Patterns of systemic and local inflammation in patients with asthma hospitalised with influenza

MOSAIC Investigators

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Abstract

Background: Patients with asthma are at risk of hospitalisation with influenza, but the reasons for this predisposition are unknown. Study setting: A prospective observational study of adults with PCR-confirmed influenza in 11 UK hospitals, measuring nasal, nasopharyngeal and systemic immune mediators and whole-blood gene expression. Results: Of 133 admissions, 40 (30%) had previous asthma; these were more often female (70% versus 38.7%, OR 3.69, 95% CI 1.67-8.18; p=0.0012), required less mechanical ventilation (15% versus 37.6%, Chi-squared 6.78; p=0.0338) and had shorter hospital stays (mean 8.3 versus 15.3 days, p=0.0333) than those without. In patients without asthma, severe outcomes were more frequent in those given corticosteroids (OR 2.63, 95% CI 1.02-6.96; p=0.0466) or presenting >4 days after disease onset (OR 5.49, 95% CI 2.28-14.03; p=0.0002). Influenza vaccination in at-risk groups (including asthma) were lower than intended by national policy and the early use of antiviral medications were less than optimal. Mucosal immune responses were equivalent between groups. Those with asthma had higher serum interferon (IFN)-α, but lower serum tumour necrosis factor, interleukin (IL)-5, IL-6, CXCL8, CXCL9, IL-10, IL-17 and CCL2 levels (all p<0.05); both groups had similar serum IL-13, total IgE, periostin and blood eosinophil gene expression levels. Asthma diagnosis was unrelated to viral load, IFN-α, IFN-γ, IL-5 or IL-13 levels. Conclusions: Asthma is common in those hospitalised with influenza, but may not represent classical type 2-driven disease. Those admitted with influenza tend to be female with mild serum inflammatory responses, increased serum IFN-α levels and good clinical outcomes.

Original languageEnglish
Article number1900949
JournalEuropean Respiratory Journal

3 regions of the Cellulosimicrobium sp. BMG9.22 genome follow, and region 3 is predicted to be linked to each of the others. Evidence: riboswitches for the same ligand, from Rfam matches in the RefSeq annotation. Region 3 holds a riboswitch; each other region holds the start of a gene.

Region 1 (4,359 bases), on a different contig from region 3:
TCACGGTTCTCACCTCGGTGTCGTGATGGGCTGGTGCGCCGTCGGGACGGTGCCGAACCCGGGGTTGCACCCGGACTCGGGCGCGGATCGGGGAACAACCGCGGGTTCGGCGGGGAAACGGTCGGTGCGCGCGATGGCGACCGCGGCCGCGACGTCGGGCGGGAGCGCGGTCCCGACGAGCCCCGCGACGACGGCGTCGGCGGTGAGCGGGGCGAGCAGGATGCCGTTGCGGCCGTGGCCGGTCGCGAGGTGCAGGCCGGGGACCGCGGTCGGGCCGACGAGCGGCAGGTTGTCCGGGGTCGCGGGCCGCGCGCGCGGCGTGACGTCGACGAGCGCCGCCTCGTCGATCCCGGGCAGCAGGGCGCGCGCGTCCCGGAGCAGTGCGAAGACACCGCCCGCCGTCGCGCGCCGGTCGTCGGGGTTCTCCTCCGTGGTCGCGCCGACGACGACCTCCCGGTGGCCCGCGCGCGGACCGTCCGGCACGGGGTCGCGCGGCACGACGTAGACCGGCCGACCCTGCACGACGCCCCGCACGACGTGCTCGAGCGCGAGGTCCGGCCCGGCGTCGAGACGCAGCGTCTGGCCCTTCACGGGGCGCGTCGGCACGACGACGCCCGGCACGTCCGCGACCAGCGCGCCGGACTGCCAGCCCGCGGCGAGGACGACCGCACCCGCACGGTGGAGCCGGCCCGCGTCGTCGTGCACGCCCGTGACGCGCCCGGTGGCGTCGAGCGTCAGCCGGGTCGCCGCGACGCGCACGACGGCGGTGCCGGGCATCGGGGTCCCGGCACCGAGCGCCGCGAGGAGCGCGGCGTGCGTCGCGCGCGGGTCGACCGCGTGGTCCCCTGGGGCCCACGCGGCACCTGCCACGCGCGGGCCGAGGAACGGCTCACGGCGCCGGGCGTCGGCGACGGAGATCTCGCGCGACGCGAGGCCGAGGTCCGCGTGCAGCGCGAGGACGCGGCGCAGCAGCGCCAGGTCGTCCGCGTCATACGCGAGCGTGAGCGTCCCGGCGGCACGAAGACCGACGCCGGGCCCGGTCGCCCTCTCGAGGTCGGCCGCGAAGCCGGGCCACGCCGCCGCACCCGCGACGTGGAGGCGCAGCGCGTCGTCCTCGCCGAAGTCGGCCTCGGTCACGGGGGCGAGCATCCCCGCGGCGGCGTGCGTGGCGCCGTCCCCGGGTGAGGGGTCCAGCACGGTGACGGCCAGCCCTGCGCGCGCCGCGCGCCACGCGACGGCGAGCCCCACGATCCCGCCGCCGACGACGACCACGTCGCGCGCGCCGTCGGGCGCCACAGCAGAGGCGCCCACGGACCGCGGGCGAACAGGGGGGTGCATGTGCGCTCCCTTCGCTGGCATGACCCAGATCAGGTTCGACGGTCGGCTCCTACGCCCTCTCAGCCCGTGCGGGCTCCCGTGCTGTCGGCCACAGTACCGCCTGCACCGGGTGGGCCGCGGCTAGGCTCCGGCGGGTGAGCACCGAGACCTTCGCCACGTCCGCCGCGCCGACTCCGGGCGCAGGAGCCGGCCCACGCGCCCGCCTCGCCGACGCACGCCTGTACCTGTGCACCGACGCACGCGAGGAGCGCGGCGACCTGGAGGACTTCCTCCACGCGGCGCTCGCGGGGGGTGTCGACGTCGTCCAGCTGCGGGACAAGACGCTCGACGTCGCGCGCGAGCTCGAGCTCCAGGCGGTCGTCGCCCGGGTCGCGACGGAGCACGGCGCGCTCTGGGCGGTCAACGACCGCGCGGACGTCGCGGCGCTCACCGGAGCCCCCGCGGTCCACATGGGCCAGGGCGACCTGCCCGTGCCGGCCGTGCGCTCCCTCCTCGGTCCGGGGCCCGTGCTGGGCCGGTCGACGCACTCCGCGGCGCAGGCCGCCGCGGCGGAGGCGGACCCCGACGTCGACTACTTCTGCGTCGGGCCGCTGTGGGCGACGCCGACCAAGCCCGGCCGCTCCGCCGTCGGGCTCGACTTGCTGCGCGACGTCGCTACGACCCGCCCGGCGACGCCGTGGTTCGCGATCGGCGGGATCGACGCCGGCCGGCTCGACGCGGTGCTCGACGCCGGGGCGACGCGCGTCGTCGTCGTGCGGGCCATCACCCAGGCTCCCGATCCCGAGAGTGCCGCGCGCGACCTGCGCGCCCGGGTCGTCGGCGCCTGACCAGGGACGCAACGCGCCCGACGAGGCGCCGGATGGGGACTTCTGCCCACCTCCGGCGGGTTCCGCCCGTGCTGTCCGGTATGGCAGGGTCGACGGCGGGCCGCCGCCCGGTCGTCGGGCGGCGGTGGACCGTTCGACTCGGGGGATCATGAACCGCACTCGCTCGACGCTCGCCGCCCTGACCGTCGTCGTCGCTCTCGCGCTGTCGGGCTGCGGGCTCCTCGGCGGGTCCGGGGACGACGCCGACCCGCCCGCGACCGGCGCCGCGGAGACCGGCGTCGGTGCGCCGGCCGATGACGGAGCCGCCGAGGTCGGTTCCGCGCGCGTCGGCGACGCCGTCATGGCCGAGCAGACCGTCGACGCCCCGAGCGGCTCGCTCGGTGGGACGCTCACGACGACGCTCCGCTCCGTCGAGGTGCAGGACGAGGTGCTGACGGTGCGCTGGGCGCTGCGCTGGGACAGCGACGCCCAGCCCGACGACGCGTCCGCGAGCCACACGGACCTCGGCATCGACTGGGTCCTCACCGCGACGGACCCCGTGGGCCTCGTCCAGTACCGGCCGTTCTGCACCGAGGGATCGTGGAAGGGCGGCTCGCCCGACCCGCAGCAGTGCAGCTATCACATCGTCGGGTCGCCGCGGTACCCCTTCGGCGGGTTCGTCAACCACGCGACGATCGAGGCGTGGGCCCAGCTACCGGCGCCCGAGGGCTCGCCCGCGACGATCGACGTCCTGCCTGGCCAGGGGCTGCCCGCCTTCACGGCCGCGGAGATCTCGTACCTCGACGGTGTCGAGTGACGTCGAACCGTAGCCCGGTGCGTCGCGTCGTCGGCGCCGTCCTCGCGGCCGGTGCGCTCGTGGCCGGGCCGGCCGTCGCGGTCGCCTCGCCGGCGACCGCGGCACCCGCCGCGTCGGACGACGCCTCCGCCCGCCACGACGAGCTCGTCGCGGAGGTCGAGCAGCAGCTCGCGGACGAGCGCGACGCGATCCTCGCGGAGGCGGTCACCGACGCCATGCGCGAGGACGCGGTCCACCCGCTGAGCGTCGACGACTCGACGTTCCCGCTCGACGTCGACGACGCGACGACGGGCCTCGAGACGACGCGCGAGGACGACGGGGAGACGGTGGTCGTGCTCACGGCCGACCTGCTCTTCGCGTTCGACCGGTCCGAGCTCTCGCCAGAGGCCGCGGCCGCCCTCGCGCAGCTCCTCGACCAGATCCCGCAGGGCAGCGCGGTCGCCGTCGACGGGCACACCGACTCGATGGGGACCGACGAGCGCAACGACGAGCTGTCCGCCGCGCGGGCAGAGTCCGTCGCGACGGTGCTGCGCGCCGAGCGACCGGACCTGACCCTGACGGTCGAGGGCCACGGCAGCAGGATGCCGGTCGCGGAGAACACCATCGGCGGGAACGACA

Volume54
Issue number4
DOIs
Publication statusPublished - 1 Oct 2019

Bibliographical note

Funding Information:
Conflict of interest: A. Jha holds a clinical lectureship at the University of Cambridge that is supported jointly by the University of Cambridge Experimental Medicine Training Initiative (EMI) programme in partnership with GlaxoSmithKline (EMI-GSK) and Cambridge University Hospitals NHS Foundation Trust. The funding received by A. Jha from the EMI-GSK programme is not relevant to the content of this manuscript. J. Dunning has nothing to disclose. T. Tunstall has nothing to disclose. R.S. Thwaites has nothing to disclose. L.T. Hoang has nothing to disclose. O.M. Kon has nothing to disclose. M.C. Zambon has nothing to disclose T.T. Hansel and Imperial Innovations are involved in setting up a medical device company called Mucosal Diagnostics (MD), which is an Imperial College spin-off company. P.J. Openshaw reports personal fees for consultancy from Janssen, grants from MRC, EU, NIHR Biomedical Research Centre, MRC/GSK, Wellcome Trust, NIHR and MRC Global Challenge Research Fund, personal fees for online presentations from European Respiratory Society, non-financial support from AbbVie, outside the submitted work; and is past president and trustee of British Society for Immunology, vice-chair and member of NERVTAG (New and Emerging Respiratory Virus Threats Advisory Group; Department of Health).

Funding Information:
Support statement: MOSAIC (Mechanisms of Severe Influenza Consortium) was supported by the MRC (UK) and Wellcome Trust (090382/Z/09/Z). The study was also supported by the National Institute of Healthcare Research (NIHR) Biomedical Research Centres (BRCs) in London and Liverpool and by the National Institute for Health Research Health Protection Research Unit (NIHR HPRU) in Respiratory Infections at Imperial College London in partnership with Public Health England (PHE). P.J. Openshaw was supported by EU FP7 PREPARE project 602525. The views expressed are those of the author(s) and not necessarily those of the NHS, the NIHR, the Department of Health, Public Health England or the EU. The funders had no role in study design, data collection and analysis, decision to publish, or preparation of the manuscript. Funding information for this article has been deposited with the Crossref Funder Registry.

Publisher Copyright:
Copyright © ERS 2019

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